Edward Snowden has performed a public service in helping alert us all to the full extent of U.S. government surveillance on both its own citizens and foreigners. His persecution is another of the alarming examples of the U.S. government attempting to criminalize whistleblowing and leaking of information to the media. Snowden, like Bradley Manning, is being demonized by the Obama administration and other politicians and alleged journalists for doing what Daniel Ellsberg did in making public the Pentagon Papers. That action made Ellsberg a hero to those who believe in historical transparency; we learned a great deal about our government’s malfeasance in Southeast Asia from what he revealed. We have gained similar benefits from Manning’s revelations about our more recent war crimes, and he may be imprisoned for life for his public service. Julian Assange is a political prisoner as well for his role in working with Manning to report this news.

Even some in the media have been calling for criminal prosecution of journalist Glenn Greenwald for obtaining information from Snowden. Snowden is on the run--as is the honorable tradition of investigative journalism, which some of us still try to practice in this country. The Snowden episode, still unfolding, demonstrates that the Obama administration is hardly different from the Bush regime in its disregard for civil liberties and its determination to pry into the lives and communications of millions of Americans and foreigners. This is outrageous to anyone who still believes in the right to privacy and in the Constitution.

These words attributed to Benjamin Franklin should be in the forefront of our consciousness: “Those who would give up essential Liberty, to purchase a little temporary Safety, deserve neither Liberty nor Safety.”

Joseph McBride, journalist and author

Revealing the truth is fundamental to understanding and discussing any issue. History, and history as it is being made, can only be interpreted with full knowledge. Edward Snowden has courageously put forth the part of the truth as he discovered it. Now he cannot claim his constitutional rights to a fair trial or even fair treatment, with the example before him of the delay and persecution of Bradley Manning. For our government to go to the lengths it has gone imprisoning and harassing Private Manning has demonstrated its total abandonment of Constitutional protection for US citizens.

Virginia. G. Smith, author, professor of graphic design

Governments prefer to operate without oversight. It’s faster, it’s easier. Bypass the citizens--and even their elected representatives--and the government becomes the action hero in a summer movie, accountable to no one, saving the world single-handed.

But in a movie the game is rigged. When a government dodges the oversight built into its own laws, it does so to commit acts the citizens would not endorse. It doesn’t save the world; it threatens it.

A government without oversight becomes the villain.

The citizens’ hope in times like these isn’t John McClain with a rocket launcher. It’s the whistle blower, who risks his job, his freedom, and even his life to uncover the unlawful actions of a government gone mad with its own secrecy.

The whistle blower doesn’t have a rocket launcher. He doesn’t even have great abs. All he has is information, and the support of people who will no longer stand for a government that loves the darkness.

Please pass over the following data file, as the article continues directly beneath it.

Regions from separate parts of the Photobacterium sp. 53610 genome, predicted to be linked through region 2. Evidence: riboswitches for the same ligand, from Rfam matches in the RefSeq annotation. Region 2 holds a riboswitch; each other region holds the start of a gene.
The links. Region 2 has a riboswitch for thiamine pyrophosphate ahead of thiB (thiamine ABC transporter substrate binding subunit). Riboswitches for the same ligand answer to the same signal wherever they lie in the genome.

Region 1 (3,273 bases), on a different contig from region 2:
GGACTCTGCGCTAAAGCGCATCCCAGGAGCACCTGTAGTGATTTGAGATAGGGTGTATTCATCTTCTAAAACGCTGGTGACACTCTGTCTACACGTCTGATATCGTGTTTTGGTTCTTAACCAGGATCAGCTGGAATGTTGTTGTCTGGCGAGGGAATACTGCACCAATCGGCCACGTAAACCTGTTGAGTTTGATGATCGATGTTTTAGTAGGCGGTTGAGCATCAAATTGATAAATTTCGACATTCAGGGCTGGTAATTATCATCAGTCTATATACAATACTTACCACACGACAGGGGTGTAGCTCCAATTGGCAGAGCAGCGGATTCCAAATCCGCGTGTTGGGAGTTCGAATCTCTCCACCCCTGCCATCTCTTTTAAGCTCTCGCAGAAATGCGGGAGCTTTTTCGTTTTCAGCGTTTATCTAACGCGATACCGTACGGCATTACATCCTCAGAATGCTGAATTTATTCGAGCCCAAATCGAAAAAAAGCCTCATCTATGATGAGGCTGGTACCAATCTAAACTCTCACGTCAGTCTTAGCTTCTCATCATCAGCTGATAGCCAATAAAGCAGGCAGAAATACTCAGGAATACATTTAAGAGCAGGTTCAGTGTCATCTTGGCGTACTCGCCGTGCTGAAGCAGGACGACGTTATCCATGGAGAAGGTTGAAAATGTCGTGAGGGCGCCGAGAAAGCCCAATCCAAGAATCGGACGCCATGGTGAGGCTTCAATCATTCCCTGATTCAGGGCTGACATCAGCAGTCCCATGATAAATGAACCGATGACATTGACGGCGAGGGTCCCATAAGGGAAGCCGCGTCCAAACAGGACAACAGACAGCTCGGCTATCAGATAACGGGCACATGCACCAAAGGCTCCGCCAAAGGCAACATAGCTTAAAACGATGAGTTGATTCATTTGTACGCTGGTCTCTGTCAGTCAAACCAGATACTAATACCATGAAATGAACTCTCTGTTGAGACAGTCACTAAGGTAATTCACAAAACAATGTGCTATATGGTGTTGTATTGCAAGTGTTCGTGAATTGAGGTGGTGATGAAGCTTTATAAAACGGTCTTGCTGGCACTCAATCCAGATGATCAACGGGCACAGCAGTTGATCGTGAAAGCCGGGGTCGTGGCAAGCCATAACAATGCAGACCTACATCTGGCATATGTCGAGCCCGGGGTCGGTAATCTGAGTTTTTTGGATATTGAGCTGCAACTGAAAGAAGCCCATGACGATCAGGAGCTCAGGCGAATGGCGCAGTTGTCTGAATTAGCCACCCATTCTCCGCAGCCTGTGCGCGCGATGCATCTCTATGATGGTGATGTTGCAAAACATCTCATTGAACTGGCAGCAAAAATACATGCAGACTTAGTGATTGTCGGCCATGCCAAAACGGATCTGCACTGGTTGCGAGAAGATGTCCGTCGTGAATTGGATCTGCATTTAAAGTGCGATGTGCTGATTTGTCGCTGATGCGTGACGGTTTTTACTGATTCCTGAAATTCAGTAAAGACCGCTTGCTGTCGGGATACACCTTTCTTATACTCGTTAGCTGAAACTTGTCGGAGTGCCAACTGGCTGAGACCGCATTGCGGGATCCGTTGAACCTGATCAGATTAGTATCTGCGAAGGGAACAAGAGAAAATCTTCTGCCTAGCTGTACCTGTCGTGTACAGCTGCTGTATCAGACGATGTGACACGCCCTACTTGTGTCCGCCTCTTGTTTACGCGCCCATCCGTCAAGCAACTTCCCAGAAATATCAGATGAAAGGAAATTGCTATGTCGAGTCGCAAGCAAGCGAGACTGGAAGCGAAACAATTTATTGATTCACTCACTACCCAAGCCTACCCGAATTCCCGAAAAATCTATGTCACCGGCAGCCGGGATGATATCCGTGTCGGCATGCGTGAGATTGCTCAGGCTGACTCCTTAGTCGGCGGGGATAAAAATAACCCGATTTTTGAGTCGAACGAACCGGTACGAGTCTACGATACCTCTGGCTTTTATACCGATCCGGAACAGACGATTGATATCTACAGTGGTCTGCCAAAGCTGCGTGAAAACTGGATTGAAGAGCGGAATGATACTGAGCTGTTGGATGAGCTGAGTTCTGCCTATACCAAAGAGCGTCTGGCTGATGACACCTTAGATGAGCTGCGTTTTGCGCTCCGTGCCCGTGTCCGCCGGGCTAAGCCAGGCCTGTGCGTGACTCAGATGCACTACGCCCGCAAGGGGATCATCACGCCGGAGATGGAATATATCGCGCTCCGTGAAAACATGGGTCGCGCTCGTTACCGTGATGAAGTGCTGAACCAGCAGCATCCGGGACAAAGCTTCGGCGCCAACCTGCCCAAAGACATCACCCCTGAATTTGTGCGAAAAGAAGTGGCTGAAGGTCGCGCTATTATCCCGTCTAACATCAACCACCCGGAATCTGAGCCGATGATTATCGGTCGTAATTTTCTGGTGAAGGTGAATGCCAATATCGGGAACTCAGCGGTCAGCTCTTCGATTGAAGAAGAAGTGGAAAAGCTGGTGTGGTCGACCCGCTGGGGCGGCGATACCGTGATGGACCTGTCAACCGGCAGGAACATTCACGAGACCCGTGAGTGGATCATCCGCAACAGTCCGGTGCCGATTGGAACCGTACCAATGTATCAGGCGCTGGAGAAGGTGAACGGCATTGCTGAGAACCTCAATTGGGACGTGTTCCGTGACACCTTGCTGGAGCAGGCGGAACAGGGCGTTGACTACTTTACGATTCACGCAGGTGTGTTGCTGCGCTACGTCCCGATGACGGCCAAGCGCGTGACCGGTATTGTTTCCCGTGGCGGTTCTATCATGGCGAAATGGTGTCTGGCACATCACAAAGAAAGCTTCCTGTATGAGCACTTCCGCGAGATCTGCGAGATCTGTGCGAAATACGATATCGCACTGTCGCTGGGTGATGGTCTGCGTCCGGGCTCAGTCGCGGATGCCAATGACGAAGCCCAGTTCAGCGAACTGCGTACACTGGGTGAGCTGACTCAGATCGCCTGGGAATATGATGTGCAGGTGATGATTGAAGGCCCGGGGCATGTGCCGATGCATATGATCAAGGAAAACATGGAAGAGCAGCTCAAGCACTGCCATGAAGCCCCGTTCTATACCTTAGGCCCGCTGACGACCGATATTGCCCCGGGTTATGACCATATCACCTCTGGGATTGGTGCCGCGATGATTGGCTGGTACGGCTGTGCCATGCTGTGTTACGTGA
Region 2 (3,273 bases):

I support Edward Snowden.

Emma Bull, writer

We the People (aka “The United States of America”) have been doing some really nasty stuff lately. We’re flying robots around the world killing people extra-judicially--that is, unconstrained by any national or international law. We operate a prison camp that is outside of either national or international law that has been detaining demonstrably innocent people for many years with no end in sight. Most recently, we have learned that, as many suspected, we are also running a surveillance police state that sweeps up, indexes, and stores vast amounts of communications data. We--you, me, all of us--are doing these things.

Our government claims that these are in our best interests. They argue that America has a special, “exceptional” role in the world. Foremost, they argue, they must do these things to “keep us safe”. They say, “America is special” and ask that we all wave a little flag and look away while they do things to others that they would never accept be done to us. Are we OK with that?

Once upon a time, We the People were bound together in a shared mission. We had a shared fate and saw that we sank or swam together. That is no longer true. The United States has become a platform for the moneyed interests all around the world to maintain their hegemony. But We the People, who actually live here, have become incidental to their goals.

The United States of America is no longer ruled by We the People. It is ruled by the tiny coterie of people who control essentially all of the wealth and the apparatus of the state. They use the United States to maintain their interests throughout the world. The United States is still a democracy, but in name only: neither of the dominant political parties is actually aligned with the interests of the people who happen to live in the United States.

And any state that does not align itself with maintaining the interests of the extremely wealthy is labeled a “rogue state”. Any country that tries to use its wealth for any other purpose finds itself a pariah.

Edward Snowden, by revealing the extent of the police state that we have constructed, has provided a brief moment of illumination when it is possible to see where we are--and where we are going. In return, the United States has made him a stateless person and is bending all its will to catch and punish him.